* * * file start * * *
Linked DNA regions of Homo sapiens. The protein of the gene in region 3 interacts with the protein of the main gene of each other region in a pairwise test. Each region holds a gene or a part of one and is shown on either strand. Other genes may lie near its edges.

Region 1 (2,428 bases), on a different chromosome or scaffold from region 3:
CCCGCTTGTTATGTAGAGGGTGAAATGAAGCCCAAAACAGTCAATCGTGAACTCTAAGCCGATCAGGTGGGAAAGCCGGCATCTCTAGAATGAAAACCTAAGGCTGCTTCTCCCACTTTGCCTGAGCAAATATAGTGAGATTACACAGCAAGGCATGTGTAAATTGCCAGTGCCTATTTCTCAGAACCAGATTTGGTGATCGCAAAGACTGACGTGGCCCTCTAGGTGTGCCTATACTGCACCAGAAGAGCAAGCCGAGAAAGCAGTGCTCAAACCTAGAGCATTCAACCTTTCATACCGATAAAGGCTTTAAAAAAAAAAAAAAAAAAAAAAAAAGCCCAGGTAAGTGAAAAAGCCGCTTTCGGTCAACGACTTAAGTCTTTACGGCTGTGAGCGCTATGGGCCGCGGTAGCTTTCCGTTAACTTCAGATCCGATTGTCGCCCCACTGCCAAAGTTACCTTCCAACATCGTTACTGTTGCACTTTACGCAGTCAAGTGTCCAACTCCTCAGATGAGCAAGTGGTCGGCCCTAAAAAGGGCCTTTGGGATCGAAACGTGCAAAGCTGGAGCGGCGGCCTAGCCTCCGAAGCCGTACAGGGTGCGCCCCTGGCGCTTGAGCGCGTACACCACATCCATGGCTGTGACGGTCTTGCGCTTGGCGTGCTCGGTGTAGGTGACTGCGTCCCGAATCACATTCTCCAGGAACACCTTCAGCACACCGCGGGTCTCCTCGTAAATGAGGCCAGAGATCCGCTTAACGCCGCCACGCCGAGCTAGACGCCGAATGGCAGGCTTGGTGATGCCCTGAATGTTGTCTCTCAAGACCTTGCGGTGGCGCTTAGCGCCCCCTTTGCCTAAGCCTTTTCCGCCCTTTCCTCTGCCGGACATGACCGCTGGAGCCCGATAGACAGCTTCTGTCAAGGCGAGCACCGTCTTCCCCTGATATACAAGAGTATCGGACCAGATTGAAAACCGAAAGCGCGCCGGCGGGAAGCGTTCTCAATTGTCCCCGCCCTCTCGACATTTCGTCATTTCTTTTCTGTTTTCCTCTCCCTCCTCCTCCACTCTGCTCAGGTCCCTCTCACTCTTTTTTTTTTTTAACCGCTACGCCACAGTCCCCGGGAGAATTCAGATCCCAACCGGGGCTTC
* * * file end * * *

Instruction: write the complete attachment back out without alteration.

Linked DNA regions of Homo sapiens. The protein of the gene in region 3 interacts with the protein of the main gene of each other region in a pairwise test. Each region holds a gene or a part of one and is shown on either strand. Other genes may lie near its edges.

Region 1 (2,428 bases), on a different chromosome or scaffold from region 3:
CCCGCTTGTTATGTAGAGGGTGAAATGAAGCCCAAAACAGTCAATCGTGAACTCTAAGCCGATCAGGTGGGAAAGCCGGCATCTCTAGAATGAAAACCTAAGGCTGCTTCTCCCACTTTGCCTGAGCAAATATAGTGAGATTACACAGCAAGGCATGTGTAAATTGCCAGTGCCTATTTCTCAGAACCAGATTTGGTGATCGCAAAGACTGACGTGGCCCTCTAGGTGTGCCTATACTGCACCAGAAGAGCAAGCCGAGAAAGCAGTGCTCAAACCTAGAGCATTCAACCTTTCATACCGATAAAGGCTTTAAAAAAAAAAAAAAAAAAAAAAAAAGCCCAGGTAAGTGAAAAAGCCGCTTTCGGTCAACGACTTAAGTCTTTACGGCTGTGAGCGCTATGGGCCGCGGTAGCTTTCCGTTAACTTCAGATCCGATTGTCGCCCCACTGCCAAAGTTACCTTCCAACATCGTTACTGTTGCACTTTACGCAGTCAAGTGTCCAACTCCTCAGATGAGCAAGTGGTCGGCCCTAAAAAGGGCCTTTGGGATCGAAACGTGCAAAGCTGGAGCGGCGGCCTAGCCTCCGAAGCCGTACAGGGTGCGCCCCTGGCGCTTGAGCGCGTACACCACATCCATGGCTGTGACGGTCTTGCGCTTGGCGTGCTCGGTGTAGGTGACTGCGTCCCGAATCACATTCTCCAGGAACACCTTCAGCACACCGCGGGTCTCCTCGTAAATGAGGCCAGAGATCCGCTTAACGCCGCCACGCCGAGCTAGACGCCGAATGGCAGGCTTGGTGATGCCCTGAATGTTGTCTCTCAAGACCTTGCGGTGGCGCTTAGCGCCCCCTTTGCCTAAGCCTTTTCCGCCCTTTCCTCTGCCGGACATGACCGCTGGAGCCCGATAGACAGCTTCTGTCAAGGCGAGCACCGTCTTCCCCTGATATACAAGAGTATCGGACCAGATTGAAAACCGAAAGCGCGCCGGCGGGAAGCGTTCTCAATTGTCCCCGCCCTCTCGACATTTCGTCATTTCTTTTCTGTTTTCCTCTCCCTCCTCCTCCACTCTGCTCAGGTCCCTCTCACTCTTTTTTTTTTTTAACCGCTACGCCACAGTCCCCGGGAGAATTCAGATCCCAACCGGGGCTTC